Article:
Profiles

Eva-Lisa Palmtag

Eva-Lisa Palmtag

Doktorand

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Arbetar vid Institutet för social forskning
Telefon 08-16 25 73
E-post eva-lisa.palmtag@sofi.su.se
Besöksadress Universitetsvägen 10 F
Rum F 952
Postadress Institutet för social forskning 106 91 Stockholm

Om mig

Jag är doktorand i sociologi och tillhör forskningsgruppen för Levnadsnivåundersökningen (LNU) vid Institutet för social forskning (SOFI). Mitt forskningsintresse ligger inom familjesociologi och min avhandling fokuserar på konsekvenserna av skilsmässa/separation.

Undervisning

Grundnivå

  • Handledning av C-uppsatser
  • Tidigare seminarieledare på kursen "Grundläggande Sociologi" vid Sociologiska Institutionen

Publikationer

I urval från Stockholms universitets publikationsdatabas
  • 2020. Eva-Lisa Palmtag. Family Relations

    Objective

    The study aimed to explore which factors influence intergenerational contacts between adult children and their separated parents, focusing on childhood characteristics.

    Background

    Children from separated families have less frequent contact with their parents compared with peers from intact families. Yet few studies have examined the heterogeneity in intergenerational contact within separated families.

    Methods

    Data were based on Swedish Level of Living Survey. Using linear probability model, the first analysis showed that intergenerational contacts vary depending on family type (n = 2,500). The study then explored variations in contacts within separated families (n = 472).

    Results

    The findings show that previous frequent contacts with the nonresident parent were positively correlated with current father–child contacts.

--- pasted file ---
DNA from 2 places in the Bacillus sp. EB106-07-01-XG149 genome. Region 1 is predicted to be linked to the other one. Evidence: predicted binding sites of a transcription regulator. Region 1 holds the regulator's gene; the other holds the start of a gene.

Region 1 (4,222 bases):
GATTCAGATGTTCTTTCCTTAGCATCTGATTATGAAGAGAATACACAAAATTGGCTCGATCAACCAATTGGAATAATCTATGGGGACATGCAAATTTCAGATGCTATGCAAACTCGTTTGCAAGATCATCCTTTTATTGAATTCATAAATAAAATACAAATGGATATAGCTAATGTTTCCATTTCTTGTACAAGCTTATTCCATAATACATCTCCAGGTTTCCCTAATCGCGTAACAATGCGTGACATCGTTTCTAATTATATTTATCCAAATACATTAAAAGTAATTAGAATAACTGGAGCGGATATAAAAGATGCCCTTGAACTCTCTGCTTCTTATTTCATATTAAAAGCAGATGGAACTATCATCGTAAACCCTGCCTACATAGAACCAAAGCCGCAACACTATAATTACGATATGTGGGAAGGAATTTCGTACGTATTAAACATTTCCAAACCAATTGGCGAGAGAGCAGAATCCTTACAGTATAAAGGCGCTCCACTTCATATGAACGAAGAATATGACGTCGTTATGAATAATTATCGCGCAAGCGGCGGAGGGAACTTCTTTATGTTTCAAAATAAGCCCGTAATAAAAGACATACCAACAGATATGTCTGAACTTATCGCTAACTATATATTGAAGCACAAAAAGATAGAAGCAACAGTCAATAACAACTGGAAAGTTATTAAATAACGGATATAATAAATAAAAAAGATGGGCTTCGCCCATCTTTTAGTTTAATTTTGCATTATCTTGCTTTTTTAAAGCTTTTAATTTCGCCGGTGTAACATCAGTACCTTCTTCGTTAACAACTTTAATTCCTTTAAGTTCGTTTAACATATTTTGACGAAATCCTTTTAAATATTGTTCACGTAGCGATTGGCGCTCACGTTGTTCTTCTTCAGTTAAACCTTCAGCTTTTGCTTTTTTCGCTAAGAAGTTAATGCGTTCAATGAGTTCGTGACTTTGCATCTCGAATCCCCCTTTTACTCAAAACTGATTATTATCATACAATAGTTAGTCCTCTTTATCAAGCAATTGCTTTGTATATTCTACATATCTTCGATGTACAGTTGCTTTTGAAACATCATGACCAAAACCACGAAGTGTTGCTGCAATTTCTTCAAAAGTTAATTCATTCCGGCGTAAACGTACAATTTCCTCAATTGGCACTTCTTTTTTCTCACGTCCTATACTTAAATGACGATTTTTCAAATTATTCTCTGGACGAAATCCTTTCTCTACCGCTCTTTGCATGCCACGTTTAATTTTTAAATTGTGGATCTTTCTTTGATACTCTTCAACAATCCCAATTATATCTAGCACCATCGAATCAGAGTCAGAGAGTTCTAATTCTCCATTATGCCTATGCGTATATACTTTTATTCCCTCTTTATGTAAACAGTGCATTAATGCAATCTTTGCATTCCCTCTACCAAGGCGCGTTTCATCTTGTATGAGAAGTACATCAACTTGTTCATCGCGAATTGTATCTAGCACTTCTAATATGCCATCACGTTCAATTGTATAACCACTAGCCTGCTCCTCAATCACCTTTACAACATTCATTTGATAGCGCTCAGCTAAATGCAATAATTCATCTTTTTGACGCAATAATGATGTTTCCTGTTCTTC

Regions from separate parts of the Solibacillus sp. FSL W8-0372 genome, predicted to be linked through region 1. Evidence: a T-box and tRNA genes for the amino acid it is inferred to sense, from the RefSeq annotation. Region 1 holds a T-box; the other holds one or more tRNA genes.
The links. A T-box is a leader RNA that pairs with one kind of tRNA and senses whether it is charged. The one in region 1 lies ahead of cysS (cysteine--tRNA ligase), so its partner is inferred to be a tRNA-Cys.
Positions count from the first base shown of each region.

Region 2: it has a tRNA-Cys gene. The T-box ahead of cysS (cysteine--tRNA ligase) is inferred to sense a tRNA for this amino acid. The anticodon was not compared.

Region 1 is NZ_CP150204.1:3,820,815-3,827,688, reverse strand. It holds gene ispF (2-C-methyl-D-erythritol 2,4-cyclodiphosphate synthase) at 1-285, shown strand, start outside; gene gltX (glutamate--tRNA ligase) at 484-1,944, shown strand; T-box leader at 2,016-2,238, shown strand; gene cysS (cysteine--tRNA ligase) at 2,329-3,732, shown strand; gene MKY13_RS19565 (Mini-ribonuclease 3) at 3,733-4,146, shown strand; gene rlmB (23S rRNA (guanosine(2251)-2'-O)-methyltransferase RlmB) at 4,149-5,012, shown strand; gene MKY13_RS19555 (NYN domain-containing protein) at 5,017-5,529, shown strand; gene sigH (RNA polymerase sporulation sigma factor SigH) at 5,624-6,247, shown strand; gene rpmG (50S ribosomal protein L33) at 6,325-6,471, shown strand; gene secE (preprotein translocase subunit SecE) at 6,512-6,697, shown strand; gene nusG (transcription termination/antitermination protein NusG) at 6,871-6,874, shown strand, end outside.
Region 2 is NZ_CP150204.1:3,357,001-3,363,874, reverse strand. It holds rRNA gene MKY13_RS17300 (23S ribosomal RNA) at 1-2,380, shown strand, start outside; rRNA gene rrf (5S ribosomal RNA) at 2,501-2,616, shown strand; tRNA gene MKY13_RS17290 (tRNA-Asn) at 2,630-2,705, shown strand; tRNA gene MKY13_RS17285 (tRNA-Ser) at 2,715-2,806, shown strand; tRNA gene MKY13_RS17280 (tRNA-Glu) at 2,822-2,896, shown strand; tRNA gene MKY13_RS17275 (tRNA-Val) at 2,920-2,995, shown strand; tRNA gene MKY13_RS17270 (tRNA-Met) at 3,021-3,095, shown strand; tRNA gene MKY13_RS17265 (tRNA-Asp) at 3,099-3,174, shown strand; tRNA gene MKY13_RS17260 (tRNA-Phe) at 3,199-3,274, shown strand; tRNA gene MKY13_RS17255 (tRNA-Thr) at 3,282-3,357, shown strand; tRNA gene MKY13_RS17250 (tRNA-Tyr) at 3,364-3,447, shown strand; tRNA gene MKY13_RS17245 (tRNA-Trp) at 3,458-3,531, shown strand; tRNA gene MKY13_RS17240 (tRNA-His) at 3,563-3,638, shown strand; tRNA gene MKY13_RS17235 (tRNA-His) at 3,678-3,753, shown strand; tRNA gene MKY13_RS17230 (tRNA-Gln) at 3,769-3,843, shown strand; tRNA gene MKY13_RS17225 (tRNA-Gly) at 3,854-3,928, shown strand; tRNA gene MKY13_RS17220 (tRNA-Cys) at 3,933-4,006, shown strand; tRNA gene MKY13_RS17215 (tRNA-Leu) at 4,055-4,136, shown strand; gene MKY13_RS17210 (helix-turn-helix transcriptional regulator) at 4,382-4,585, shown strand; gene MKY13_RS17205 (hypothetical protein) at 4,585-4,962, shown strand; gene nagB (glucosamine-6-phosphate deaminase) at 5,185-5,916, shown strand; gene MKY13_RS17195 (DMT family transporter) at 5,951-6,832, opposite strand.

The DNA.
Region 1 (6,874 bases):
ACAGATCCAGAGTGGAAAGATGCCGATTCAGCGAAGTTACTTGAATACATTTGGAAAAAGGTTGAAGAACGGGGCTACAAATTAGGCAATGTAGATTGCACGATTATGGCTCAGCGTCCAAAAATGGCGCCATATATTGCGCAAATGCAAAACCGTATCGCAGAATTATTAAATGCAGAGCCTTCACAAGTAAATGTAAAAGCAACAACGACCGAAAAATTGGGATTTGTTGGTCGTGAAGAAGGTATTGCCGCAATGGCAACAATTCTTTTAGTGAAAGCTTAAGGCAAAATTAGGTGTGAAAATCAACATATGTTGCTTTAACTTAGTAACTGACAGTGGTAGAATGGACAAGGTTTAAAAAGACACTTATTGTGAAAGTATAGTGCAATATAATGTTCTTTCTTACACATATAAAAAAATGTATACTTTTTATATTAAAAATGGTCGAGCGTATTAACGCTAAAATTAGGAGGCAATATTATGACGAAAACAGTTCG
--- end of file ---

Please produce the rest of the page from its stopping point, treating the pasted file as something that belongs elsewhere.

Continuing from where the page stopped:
Conclusion

    Separation has long‐term consequences on intergenerational contacts, and these are partly predicted by childhood characteristics.

    Implications

    The findings suggest, for example, that alternate living (i.e., children living spending equal time with their parents after separation) may contribute to a more equal distribution of the contact between children and their separated parents even in adulthood and help narrow the gender gap in intergenerational contacts within separated families.

  • 2015. Michael Gähler, Eva-Lisa Palmtag. Social Indicators Research 123 (2), 601-623

    During the last century, the proportion of children and adolescents who have experienced a parental divorce or separation has increased dramatically, in Sweden and elsewhere. Vast research has shown that children in these families fare less well than children in intact families, both in the short and in the long run and on a number of outcomes. Much less is known about whether parental divorce means the same for children and adolescents today as it did a century ago. Have living conditions changed and, if so, how? Moreover, has the association between parental divorce and child well-being changed in magnitude over time? To answer these questions six waves of the Swedish Level of Living Survey were used. The data set contains indicators on childhood living conditions for an entire century of Swedes, born 1892–1991. We show that living conditions for children of divorce have indeed changed on a number of dimensions but there is no evidence of magnitude change in the association between parental divorce/separation and two child outcomes, psychological well-being and educational attainment.

  • 2014. Michael Gähler, Juho Härkönen, Eva-Lisa Palmtag.
  • 2014. Michael Gähler, Eva-Lisa Palmtag. Ojämlikhetens dimensioner, 52-76
  • 2014. Michael Gähler, Eva-Lisa Palmtag.
  • 2014. Michael Gähler, Eva-Lisa Palmtag. Ojämlikhetens dimensioner
Visa alla publikationer av Eva-Lisa Palmtag vid Stockholms universitet

Senast uppdaterad: 20 oktober 2020

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